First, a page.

To better understand the various drivers behind these movements in rates and quantities, I develop a model of the fed funds market and take it to the data. I find the model fits the data well, and the estimated parameters have two main implications. First, there is a steady increase in market participants’ beliefs about the probability of default by banks borrowing in the fed funds market. Although it is well-known that market participants’ concerns about default were heightened with the crisis, this analysis is able to precisely estimate this risk. The model implies that with the start of the crisis in August 2007, the expected probability of default by a borrowing bank increases from 0.043 percent to 0.333 percent, and then leaps up to 2.24 percent after the bankruptcy of Lehman Brothers.
Second, the parameter estimates imply that the supply of fed funds shifted out over the crisis. In particular, there were large increases in the supply of fed funds both starting in the summer of 2007 when the crisis first began and after the Lehman bankruptcy. This result is noteworthy, because of the prevailing belief that the supply of fed funds declined over the crisis. Instead, the estimated parameters imply that banks’ options of investing cash elsewhere in the financial system became increasingly less attractive over the course of the crisis. This accords with what is known about other financial markets collapsing, such as the freezing up of the asset-backed commercial paper market in late 2007.
The model then shows that the increase in fed funds supply was particularly crucial to the vitality of the fed funds market. It predicts that if fed funds supply had not increased, then the increase in expected default would have caused the fed funds market to freeze up.
What does this mean for market participants and policymakers?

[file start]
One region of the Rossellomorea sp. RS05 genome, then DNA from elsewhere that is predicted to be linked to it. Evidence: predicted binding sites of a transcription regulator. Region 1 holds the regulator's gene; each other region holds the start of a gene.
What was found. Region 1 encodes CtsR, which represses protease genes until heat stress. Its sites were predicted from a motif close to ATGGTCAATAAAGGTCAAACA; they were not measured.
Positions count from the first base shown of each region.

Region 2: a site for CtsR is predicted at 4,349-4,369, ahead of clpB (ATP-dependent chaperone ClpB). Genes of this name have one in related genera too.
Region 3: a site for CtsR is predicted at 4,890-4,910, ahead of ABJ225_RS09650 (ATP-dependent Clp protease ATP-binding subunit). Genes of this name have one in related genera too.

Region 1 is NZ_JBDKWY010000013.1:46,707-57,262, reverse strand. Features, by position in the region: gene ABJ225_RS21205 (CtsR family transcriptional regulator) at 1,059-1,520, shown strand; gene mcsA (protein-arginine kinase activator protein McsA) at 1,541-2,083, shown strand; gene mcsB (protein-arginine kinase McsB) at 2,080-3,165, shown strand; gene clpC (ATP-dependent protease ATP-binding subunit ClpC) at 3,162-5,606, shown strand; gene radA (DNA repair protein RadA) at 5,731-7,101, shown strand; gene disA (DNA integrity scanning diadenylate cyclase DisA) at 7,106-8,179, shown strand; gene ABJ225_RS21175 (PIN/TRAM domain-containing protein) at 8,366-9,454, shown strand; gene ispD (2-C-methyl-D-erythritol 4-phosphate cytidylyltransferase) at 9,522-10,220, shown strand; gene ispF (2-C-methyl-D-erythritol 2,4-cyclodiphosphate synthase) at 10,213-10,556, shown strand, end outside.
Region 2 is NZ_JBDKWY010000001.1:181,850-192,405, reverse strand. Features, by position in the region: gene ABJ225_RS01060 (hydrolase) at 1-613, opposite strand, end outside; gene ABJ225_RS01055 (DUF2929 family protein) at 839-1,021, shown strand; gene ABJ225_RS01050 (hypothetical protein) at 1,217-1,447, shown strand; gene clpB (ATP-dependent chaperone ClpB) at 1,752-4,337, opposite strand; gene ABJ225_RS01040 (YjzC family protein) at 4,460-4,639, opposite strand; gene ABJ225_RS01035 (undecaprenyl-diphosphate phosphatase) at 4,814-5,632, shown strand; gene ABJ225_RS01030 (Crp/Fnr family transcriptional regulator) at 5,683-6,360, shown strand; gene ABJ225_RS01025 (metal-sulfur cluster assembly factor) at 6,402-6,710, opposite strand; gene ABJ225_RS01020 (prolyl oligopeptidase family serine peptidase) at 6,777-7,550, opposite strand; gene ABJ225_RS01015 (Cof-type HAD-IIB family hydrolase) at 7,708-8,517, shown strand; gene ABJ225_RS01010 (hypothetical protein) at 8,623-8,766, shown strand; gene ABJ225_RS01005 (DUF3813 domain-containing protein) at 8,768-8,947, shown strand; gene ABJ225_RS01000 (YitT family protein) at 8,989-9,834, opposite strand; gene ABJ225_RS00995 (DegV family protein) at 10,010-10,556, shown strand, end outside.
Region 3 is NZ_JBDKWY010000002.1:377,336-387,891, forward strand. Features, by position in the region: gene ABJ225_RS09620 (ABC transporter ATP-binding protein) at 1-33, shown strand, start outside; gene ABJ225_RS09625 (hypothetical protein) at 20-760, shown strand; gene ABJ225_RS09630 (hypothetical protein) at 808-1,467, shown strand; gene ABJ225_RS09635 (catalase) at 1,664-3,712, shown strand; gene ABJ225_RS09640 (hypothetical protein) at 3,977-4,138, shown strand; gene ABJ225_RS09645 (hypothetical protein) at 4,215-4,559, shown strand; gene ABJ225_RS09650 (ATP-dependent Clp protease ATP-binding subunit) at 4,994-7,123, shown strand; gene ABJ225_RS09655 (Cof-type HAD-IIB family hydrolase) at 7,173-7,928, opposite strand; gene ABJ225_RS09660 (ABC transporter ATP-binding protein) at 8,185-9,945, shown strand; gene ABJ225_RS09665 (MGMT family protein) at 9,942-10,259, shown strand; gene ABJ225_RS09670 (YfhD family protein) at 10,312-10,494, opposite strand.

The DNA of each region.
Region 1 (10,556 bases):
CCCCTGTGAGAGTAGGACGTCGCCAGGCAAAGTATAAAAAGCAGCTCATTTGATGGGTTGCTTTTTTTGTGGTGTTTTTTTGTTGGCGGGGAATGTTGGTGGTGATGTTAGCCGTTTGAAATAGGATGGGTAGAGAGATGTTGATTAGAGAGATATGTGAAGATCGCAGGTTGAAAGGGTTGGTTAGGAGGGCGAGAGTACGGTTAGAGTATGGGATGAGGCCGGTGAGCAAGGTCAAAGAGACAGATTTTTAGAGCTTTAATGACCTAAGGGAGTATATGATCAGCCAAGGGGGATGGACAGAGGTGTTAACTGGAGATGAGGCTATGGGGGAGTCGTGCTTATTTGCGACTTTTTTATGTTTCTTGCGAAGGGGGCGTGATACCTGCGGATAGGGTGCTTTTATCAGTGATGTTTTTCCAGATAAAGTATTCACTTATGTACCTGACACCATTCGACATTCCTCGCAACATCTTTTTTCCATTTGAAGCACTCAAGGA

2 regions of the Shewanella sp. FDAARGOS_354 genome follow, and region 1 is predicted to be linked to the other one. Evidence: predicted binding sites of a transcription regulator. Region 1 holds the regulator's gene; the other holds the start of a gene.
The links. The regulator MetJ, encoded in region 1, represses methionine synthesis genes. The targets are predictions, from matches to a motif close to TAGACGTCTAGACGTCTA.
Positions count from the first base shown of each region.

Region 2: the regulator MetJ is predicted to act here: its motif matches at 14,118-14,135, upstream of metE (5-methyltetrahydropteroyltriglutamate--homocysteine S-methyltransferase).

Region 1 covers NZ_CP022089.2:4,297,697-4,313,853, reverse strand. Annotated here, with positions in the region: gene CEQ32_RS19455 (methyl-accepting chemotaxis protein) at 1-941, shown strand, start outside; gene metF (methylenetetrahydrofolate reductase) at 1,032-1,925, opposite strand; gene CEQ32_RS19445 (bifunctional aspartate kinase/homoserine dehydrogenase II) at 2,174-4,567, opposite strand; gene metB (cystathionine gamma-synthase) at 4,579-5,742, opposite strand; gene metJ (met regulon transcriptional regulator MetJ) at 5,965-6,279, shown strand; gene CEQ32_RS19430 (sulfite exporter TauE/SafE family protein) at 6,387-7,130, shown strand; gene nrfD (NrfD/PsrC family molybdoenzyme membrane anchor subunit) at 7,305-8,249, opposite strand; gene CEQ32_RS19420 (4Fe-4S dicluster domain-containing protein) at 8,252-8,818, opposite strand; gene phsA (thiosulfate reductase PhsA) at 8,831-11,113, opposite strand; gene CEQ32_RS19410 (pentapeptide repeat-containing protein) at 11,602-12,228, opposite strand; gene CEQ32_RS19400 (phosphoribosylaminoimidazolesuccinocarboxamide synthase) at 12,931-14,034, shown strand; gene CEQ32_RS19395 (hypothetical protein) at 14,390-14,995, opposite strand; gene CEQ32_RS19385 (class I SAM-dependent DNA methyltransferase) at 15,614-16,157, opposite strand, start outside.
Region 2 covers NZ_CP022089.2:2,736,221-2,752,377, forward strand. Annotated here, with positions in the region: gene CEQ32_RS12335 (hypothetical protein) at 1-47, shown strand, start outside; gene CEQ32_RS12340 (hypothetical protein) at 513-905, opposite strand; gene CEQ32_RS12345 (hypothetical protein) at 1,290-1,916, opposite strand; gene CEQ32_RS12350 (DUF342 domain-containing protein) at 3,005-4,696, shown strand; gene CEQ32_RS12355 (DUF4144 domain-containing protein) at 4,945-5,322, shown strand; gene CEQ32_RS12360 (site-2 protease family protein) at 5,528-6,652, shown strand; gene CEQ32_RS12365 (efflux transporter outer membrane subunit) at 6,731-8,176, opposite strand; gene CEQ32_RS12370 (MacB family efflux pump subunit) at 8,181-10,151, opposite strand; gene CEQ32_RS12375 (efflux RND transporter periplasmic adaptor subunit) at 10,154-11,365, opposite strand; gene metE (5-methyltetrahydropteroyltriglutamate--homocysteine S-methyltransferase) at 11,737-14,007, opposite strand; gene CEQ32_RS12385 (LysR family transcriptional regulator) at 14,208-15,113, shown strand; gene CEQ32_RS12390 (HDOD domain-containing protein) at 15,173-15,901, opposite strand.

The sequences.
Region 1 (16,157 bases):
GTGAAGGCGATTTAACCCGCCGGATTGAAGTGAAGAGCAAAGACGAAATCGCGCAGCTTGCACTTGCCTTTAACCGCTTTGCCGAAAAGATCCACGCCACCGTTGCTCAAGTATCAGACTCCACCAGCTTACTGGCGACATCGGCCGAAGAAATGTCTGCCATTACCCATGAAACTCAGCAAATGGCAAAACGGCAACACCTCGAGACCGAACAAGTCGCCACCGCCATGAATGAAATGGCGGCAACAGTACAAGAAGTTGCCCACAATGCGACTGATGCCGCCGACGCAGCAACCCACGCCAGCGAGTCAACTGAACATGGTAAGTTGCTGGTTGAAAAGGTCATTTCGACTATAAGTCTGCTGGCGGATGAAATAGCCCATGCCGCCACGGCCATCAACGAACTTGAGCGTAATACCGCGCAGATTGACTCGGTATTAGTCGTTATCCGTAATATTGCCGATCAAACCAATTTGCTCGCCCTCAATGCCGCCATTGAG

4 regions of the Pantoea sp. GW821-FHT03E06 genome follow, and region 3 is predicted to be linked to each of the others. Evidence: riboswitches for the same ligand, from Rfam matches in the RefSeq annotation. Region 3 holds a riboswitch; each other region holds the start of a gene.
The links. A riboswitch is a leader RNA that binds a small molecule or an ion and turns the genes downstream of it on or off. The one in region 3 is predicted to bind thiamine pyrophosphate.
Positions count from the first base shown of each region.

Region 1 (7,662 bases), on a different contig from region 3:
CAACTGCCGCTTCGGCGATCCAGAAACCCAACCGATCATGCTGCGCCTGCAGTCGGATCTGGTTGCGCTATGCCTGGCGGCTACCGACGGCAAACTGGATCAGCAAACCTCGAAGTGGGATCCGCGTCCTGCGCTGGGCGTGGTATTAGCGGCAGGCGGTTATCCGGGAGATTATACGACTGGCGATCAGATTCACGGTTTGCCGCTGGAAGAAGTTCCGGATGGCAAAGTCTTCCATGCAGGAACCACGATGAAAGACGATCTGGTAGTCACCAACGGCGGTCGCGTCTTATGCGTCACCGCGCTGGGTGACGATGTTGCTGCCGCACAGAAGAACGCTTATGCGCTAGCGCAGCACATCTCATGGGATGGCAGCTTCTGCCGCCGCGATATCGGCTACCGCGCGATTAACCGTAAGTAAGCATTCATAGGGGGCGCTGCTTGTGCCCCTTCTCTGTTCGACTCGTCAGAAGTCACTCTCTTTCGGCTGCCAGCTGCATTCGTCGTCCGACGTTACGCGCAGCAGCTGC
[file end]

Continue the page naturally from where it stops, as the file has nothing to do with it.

There are two lessons from this analysis. First, policymakers should be aware that the fed funds market is susceptible to small changes in the expected probability of default. Hence, future adverse events which cause banks to become more prone to default are likely to have large negative effects on this market. Second, the fed funds market is considered to be a safe place to invest cash, relative to the other money markets, during a crisis. Given a general adverse shock to the financial system then, policymakers can expect depository institutions to shift their cash investments towards the fed funds market. Even though the fed funds market has changed somewhat since the 2007-09 crisis, it remains an important part of the financial system and so these results are still relevant.
Adam Copeland is an assistant vice president in the Federal Reserve Bank of New York’s Research and Statistics Group.
How to cite this post:
Adam Copeland, “The Fed Funds Market during the 2007-09 Financial Crisis,” Federal Reserve Bank of New York Liberty Street Economics, November 10, 2020, https://libertystreeteconomics.newyorkfed.org/2020/11/the-fed-funds-market-during-the-2007-09-financial-crisis.html.
The views expressed in this post are those of the author and do not necessarily reflect the position of the Federal Reserve Bank of New York or the Federal Reserve System. Any errors or omissions are the responsibility of the author.